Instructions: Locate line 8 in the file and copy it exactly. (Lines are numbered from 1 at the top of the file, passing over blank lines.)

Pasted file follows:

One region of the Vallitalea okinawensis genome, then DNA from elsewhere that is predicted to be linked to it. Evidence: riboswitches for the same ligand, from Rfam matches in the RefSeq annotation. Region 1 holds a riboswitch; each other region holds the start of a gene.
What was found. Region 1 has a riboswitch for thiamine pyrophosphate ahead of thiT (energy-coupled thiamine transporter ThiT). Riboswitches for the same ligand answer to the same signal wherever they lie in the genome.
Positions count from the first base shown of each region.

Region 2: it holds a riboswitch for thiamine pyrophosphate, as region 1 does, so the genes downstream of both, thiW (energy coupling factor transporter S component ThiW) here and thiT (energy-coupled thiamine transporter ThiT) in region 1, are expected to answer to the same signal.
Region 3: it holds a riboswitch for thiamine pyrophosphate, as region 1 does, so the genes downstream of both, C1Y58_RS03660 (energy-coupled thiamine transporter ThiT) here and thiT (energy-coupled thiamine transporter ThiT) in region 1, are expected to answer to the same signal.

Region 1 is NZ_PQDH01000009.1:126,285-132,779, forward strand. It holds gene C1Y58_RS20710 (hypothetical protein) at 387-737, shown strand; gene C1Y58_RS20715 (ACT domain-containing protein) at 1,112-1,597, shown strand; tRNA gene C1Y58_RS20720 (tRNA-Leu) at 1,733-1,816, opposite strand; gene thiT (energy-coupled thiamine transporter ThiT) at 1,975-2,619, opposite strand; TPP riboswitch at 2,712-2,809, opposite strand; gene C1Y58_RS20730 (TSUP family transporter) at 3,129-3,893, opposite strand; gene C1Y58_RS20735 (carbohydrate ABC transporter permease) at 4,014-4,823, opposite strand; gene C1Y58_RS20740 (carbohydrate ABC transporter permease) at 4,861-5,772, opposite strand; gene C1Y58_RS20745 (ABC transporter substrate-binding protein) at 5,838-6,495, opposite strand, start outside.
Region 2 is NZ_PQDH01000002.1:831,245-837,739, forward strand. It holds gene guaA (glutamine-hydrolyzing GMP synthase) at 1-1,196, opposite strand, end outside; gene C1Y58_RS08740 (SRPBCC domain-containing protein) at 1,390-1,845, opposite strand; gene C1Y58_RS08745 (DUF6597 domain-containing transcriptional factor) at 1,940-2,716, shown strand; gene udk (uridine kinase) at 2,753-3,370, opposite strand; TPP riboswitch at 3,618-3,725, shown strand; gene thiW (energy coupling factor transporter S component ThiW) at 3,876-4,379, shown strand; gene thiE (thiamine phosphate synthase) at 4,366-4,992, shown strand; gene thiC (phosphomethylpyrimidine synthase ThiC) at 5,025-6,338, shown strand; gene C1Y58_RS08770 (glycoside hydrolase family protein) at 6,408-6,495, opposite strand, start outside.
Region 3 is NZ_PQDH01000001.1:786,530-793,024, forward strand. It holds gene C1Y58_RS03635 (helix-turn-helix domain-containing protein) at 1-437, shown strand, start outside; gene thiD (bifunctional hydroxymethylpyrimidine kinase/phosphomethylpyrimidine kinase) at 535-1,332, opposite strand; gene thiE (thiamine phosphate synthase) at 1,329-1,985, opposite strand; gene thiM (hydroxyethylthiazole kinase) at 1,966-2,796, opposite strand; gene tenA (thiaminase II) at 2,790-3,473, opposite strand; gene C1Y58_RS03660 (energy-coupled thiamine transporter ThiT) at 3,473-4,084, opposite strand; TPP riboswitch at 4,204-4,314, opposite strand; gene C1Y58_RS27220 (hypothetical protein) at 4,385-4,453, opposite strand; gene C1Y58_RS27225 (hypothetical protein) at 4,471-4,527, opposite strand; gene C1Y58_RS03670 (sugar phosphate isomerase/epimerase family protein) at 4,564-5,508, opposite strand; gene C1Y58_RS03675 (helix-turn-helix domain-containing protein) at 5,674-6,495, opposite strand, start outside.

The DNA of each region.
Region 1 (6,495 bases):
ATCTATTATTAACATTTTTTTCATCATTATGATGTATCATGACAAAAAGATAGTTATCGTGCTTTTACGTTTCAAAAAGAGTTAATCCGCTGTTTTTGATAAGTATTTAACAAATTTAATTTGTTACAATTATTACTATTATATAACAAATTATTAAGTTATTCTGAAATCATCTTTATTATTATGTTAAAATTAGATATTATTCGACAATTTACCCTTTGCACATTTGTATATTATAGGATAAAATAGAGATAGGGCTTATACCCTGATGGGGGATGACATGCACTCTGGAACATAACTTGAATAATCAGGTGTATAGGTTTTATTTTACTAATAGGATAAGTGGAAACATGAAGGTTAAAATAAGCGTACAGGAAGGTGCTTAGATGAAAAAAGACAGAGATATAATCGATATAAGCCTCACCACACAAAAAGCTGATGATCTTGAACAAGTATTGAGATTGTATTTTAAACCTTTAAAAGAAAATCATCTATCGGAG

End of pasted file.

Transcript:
Region 3 is NZ_PQDH01000001.1:786,530-793,024, forward strand. It holds gene C1Y58_RS03635 (helix-turn-helix domain-containing protein) at 1-437, shown strand, start outside; gene thiD (bifunctional hydroxymethylpyrimidine kinase/phosphomethylpyrimidine kinase) at 535-1,332, opposite strand; gene thiE (thiamine phosphate synthase) at 1,329-1,985, opposite strand; gene thiM (hydroxyethylthiazole kinase) at 1,966-2,796, opposite strand; gene tenA (thiaminase II) at 2,790-3,473, opposite strand; gene C1Y58_RS03660 (energy-coupled thiamine transporter ThiT) at 3,473-4,084, opposite strand; TPP riboswitch at 4,204-4,314, opposite strand; gene C1Y58_RS27220 (hypothetical protein) at 4,385-4,453, opposite strand; gene C1Y58_RS27225 (hypothetical protein) at 4,471-4,527, opposite strand; gene C1Y58_RS03670 (sugar phosphate isomerase/epimerase family protein) at 4,564-5,508, opposite strand; gene C1Y58_RS03675 (helix-turn-helix domain-containing protein) at 5,674-6,495, opposite strand, start outside.